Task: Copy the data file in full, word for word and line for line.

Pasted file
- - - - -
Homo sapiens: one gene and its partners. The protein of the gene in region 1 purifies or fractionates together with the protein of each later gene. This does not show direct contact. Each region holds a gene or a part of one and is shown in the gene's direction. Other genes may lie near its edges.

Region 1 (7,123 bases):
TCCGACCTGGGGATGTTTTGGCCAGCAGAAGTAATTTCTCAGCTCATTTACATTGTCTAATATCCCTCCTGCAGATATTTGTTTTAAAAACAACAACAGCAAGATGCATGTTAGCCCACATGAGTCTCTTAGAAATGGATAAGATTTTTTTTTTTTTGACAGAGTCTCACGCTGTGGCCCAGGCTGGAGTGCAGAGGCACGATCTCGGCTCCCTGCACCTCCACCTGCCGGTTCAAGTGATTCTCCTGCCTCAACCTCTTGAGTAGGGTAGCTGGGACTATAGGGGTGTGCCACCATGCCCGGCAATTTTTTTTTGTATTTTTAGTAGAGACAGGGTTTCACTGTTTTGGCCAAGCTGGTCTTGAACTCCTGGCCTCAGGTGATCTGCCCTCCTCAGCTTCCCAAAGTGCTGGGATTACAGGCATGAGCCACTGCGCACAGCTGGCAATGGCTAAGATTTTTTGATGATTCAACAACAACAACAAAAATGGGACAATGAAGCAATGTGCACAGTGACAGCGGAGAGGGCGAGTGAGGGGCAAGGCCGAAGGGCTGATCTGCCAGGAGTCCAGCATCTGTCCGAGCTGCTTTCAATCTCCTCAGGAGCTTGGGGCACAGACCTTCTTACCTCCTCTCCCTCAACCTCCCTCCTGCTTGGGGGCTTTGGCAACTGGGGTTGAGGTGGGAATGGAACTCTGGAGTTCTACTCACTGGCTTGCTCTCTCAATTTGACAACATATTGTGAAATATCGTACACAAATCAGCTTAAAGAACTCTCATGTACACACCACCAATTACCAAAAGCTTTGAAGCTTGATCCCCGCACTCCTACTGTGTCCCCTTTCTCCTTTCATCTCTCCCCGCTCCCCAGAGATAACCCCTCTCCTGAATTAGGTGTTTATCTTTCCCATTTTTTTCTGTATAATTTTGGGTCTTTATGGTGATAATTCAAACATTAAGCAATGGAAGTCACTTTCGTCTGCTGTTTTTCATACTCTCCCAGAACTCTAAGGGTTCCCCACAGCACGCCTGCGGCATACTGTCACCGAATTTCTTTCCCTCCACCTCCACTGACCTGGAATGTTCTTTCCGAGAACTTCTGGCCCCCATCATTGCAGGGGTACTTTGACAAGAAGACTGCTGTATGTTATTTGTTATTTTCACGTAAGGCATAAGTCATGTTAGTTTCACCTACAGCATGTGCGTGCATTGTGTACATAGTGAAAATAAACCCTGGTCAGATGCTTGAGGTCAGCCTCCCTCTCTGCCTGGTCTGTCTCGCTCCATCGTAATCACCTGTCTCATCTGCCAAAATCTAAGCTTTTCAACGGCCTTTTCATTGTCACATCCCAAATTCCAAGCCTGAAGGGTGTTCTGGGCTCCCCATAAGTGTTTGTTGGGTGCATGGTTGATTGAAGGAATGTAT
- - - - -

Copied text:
Homo sapiens: one gene and its partners. The protein of the gene in region 1 purifies or fractionates together with the protein of each later gene. This does not show direct contact. Each region holds a gene or a part of one and is shown in the gene's direction. Other genes may lie near its edges.

Region 1 (7,123 bases):
TCCGACCTGGGGATGTTTTGGCCAGCAGAAGTAATTTCTCAGCTCATTTACATTGTCTAATATCCCTCCTGCAGATATTTGTTTTAAAAACAACAACAGCAAGATGCATGTTAGCCCACATGAGTCTCTTAGAAATGGATAAGATTTTTTTTTTTTTGACAGAGTCTCACGCTGTGGCCCAGGCTGGAGTGCAGAGGCACGATCTCGGCTCCCTGCACCTCCACCTGCCGGTTCAAGTGATTCTCCTGCCTCAACCTCTTGAGTAGGGTAGCTGGGACTATAGGGGTGTGCCACCATGCCCGGCAATTTTTTTTTGTATTTTTAGTAGAGACAGGGTTTCACTGTTTTGGCCAAGCTGGTCTTGAACTCCTGGCCTCAGGTGATCTGCCCTCCTCAGCTTCCCAAAGTGCTGGGATTACAGGCATGAGCCACTGCGCACAGCTGGCAATGGCTAAGATTTTTTGATGATTCAACAACAACAACAAAAATGGGACAATGAAGCAATGTGCACAGTGACAGCGGAGAGGGCGAGTGAGGGGCAAGGCCGAAGGGCTGATCTGCCAGGAGTCCAGCATCTGTCCGAGCTGCTTTCAATCTCCTCAGGAGCTTGGGGCACAGACCTTCTTACCTCCTCTCCCTCAACCTCCCTCCTGCTTGGGGGCTTTGGCAACTGGGGTTGAGGTGGGAATGGAACTCTGGAGTTCTACTCACTGGCTTGCTCTCTCAATTTGACAACATATTGTGAAATATCGTACACAAATCAGCTTAAAGAACTCTCATGTACACACCACCAATTACCAAAAGCTTTGAAGCTTGATCCCCGCACTCCTACTGTGTCCCCTTTCTCCTTTCATCTCTCCCCGCTCCCCAGAGATAACCCCTCTCCTGAATTAGGTGTTTATCTTTCCCATTTTTTTCTGTATAATTTTGGGTCTTTATGGTGATAATTCAAACATTAAGCAATGGAAGTCACTTTCGTCTGCTGTTTTTCATACTCTCCCAGAACTCTAAGGGTTCCCCACAGCACGCCTGCGGCATACTGTCACCGAATTTCTTTCCCTCCACCTCCACTGACCTGGAATGTTCTTTCCGAGAACTTCTGGCCCCCATCATTGCAGGGGTACTTTGACAAGAAGACTGCTGTATGTTATTTGTTATTTTCACGTAAGGCATAAGTCATGTTAGTTTCACCTACAGCATGTGCGTGCATTGTGTACATAGTGAAAATAAACCCTGGTCAGATGCTTGAGGTCAGCCTCCCTCTCTGCCTGGTCTGTCTCGCTCCATCGTAATCACCTGTCTCATCTGCCAAAATCTAAGCTTTTCAACGGCCTTTTCATTGTCACATCCCAAATTCCAAGCCTGAAGGGTGTTCTGGGCTCCCCATAAGTGTTTGTTGGGTGCATGGTTGATTGAAGGAATGTAT